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Approaches to post-testicular contraception

Trevor G Cooper, CH Yeung

Institute of Reproductive Medicine of the University, Münster, Germany

Asian J Androl  1999 Jun; 1: 29-36

Keywords: epididymis; contraception; antifertility; male infertility; animal models
The induction of infertility in males of several species through epididymal interference is more difficult to achieve by reduction of the amounts of epididymal secretions (eg α-glucosidase, L-carnitine) or immunological interference with secreted proteins (eg D/E, P34H, P26h) than by direct actions of drugs on sperm function (eg inhibition of glyceraldehyde 3-phosphate dehydrogenase by chloro-compounds). The latter approach holds promise for mankind as human sperm are susceptible to glycolytic inhibition. Future contraceptive developments may arise from production of targeted inhibitors, research on the displacement of sperm proteins in the epididymis and interference with sperm plasma membrane ion channels.

1 Introduction

The burgeoning world population and the associated risk of damage both to the planet and human health have led to calls for increased availability of family planning and also for men to share in this responsibility. In contrast to a variety of services for women, men have only three choices: withdrawal, vasectomy and the condom[1], with their associated problems of low efficacy and/or irreversibility. While hormonal contraception is the most extensively studied and becoming acceptably efficacious[2,3], it suffers from a relatively long time to azoospermia. In this review we survey the post-testicular, epididymal approach that has the benefits of (i) almost immediate effectiveness, (ii) ready reversibility and (iii) avoidance of psychological or endocrine impairment of libido. As sperm are matured and stored in the epididymis, under the influence of epididymal secretions[4,5], contraceptive agents could influence spermatozoa indirectly, through disruption of epididymal epithelial cell function or act directly on them. The notion that contraception could be based on action in the epididymis is supported by several cases of natural infertility in domestic species[6] and a knock-out mouse model in which failure of epididymal development is associated with infertility[7].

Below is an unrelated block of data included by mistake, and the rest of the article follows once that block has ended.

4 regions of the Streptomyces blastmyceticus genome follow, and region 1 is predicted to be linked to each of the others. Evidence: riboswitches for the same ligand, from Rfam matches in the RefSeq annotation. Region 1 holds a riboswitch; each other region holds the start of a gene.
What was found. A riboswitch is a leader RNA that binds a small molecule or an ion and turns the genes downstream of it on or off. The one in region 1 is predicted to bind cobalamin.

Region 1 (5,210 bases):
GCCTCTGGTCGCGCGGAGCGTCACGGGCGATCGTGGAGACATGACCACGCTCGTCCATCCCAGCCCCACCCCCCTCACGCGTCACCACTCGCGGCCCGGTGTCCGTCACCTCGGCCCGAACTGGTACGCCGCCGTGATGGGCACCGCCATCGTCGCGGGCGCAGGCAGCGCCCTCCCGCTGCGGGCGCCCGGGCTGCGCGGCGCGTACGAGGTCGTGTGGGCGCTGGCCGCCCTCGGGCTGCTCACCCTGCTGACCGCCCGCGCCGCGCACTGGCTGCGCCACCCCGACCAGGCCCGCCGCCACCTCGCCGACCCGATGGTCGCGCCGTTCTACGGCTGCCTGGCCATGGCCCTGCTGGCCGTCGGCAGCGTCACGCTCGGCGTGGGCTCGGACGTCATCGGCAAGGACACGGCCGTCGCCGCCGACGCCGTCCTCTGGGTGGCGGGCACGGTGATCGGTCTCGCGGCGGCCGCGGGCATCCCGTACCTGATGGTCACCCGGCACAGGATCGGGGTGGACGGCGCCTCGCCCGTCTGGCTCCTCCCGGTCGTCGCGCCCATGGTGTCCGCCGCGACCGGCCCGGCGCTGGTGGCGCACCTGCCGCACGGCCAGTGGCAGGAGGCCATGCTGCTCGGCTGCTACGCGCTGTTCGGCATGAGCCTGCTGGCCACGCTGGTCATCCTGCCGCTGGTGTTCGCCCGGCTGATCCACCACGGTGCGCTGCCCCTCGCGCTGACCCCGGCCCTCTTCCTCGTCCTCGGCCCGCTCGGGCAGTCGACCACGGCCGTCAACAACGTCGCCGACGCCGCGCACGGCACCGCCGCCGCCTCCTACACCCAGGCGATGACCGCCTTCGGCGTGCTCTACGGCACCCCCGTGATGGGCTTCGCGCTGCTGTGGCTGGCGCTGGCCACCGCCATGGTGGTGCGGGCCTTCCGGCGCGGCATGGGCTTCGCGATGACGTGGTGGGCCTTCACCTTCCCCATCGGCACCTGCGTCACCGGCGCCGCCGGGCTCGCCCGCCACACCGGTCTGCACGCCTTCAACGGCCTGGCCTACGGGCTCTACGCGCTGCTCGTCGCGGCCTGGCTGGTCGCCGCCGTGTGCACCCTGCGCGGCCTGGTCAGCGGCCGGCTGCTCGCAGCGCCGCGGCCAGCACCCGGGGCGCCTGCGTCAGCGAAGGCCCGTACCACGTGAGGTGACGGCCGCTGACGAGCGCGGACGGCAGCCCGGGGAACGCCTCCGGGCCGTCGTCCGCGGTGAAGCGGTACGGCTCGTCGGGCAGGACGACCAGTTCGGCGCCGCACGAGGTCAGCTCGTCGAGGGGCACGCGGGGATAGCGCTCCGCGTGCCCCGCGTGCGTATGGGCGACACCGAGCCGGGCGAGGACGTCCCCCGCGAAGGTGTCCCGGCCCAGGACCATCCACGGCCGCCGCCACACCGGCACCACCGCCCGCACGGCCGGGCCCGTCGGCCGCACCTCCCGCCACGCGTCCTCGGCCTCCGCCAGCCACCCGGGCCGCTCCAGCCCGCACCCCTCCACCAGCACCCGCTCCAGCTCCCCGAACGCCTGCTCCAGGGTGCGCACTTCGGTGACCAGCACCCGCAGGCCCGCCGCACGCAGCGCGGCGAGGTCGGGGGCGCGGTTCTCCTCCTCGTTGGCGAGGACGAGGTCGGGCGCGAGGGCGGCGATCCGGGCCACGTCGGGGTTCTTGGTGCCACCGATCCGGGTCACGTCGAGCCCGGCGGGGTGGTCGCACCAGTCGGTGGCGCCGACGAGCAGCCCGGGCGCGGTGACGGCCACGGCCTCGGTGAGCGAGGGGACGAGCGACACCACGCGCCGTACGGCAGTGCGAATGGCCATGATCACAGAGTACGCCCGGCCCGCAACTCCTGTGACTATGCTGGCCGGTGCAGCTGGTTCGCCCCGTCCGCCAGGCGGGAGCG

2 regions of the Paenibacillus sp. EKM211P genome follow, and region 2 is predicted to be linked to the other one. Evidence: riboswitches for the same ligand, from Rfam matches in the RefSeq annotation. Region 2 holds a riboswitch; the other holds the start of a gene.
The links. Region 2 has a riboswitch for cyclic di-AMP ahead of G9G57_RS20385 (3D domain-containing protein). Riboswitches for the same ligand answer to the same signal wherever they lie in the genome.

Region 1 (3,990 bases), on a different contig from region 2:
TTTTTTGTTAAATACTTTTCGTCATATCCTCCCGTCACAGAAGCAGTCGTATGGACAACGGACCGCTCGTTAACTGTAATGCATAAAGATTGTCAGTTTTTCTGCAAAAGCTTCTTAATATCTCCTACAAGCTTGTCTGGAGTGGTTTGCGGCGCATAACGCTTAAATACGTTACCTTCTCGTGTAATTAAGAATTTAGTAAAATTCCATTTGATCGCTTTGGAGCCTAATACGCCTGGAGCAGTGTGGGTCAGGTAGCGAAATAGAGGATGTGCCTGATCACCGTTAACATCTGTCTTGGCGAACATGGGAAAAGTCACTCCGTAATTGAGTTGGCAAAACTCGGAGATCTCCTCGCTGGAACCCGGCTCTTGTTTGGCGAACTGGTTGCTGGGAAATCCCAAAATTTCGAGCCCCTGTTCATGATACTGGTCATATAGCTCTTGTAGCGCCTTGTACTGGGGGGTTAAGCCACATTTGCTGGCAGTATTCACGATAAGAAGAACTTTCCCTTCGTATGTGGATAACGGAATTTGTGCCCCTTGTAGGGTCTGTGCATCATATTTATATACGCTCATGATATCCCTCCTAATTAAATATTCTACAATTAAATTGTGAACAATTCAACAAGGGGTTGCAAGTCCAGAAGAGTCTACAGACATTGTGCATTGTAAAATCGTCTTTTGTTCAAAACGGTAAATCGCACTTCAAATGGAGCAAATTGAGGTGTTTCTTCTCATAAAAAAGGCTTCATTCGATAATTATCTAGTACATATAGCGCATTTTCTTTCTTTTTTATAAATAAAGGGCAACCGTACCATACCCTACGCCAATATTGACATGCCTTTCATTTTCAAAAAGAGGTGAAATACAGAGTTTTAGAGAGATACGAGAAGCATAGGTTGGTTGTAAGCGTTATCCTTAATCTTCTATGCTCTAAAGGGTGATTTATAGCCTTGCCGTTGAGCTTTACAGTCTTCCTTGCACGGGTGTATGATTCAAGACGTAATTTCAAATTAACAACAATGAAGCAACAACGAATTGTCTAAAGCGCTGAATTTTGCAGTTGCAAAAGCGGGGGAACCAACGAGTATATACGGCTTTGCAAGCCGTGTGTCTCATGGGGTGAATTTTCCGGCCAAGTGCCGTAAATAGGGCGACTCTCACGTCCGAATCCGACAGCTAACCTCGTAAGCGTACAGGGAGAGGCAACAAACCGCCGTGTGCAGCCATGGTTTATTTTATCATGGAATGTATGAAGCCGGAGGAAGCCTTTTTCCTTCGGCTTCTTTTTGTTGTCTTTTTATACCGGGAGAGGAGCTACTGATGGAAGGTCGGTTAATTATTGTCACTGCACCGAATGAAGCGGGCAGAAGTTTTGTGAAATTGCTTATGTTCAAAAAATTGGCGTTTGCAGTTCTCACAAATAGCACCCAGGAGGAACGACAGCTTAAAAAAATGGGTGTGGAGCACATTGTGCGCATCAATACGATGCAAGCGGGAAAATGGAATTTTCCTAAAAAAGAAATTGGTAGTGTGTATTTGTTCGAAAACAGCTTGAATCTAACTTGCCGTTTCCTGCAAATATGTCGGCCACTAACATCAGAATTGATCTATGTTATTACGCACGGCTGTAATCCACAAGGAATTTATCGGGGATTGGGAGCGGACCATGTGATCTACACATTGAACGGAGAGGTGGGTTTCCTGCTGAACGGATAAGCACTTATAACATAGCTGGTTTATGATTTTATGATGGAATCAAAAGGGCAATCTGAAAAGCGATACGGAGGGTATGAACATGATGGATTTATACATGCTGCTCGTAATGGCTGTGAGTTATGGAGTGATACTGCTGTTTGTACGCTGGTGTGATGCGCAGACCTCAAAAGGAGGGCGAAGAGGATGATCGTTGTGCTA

2 Sites of post-testicular, epididymal contra-ception

There are three major sites of action of an epididymal antifertility agent[6]: (i) on peritubular muscle (hastening sperm transport leading to ejaculation of young, immature spermatozoa), (ii) on the epithelium (altering the composition of epididymal fluid necessary for maturation and storage) and (iii) on the spermatozoa (attacking their characteristic enzymes).

2.1 Action on peritubular muscle activity

By removing sympathetic innervation from the distal epididymis, normal sperm transport through the epididymis is affected[8] and infertility (azoospermia) can result as sperm accumulate in the epididymis. However, this is a form of chemical vasectomy that suffers all the problems associated with the surgical technique (irreversibility, ductal rupture, antibody production). Research on shortening sperm transit times remains to be done.

2.2 Action on the epithelium

2.2.1 Inhibiting epididymal α-glucosidase

The neutral form of glucosidase is secreted by the human epididymis[9] and is found at a microvillous localization also found in the rat[10]. The fertility of male rats was therefore studied after epididymal glucosidase was inhibited by castanospermine, by mating them to females and counting the number of embryos present on day 12 post coitum[11]. This inhibitor abolishes enzyme activity within 2 days of release from abdominal mini-osmotic pumps and fertility declined to 60% of controls between 7 and 9 days of treatment, but was regained over the next 5 days (Figure 1a). Since mating was permitted every 3 days, effects on sperm storage could not be evaluated. In subsequent experiments, mating was permitted after 7 and 9 days, to deplete sperm that had matured before treatment, but not again until 25, 27, and 30 days after insertion of pumps delivering drug for 28 days. Again a decline in fertility (to 50% of controls) was observed by the second mating, but there was no further reduction in fertility, which increased by day 25 and later to values found in the control animals (Figure 1b).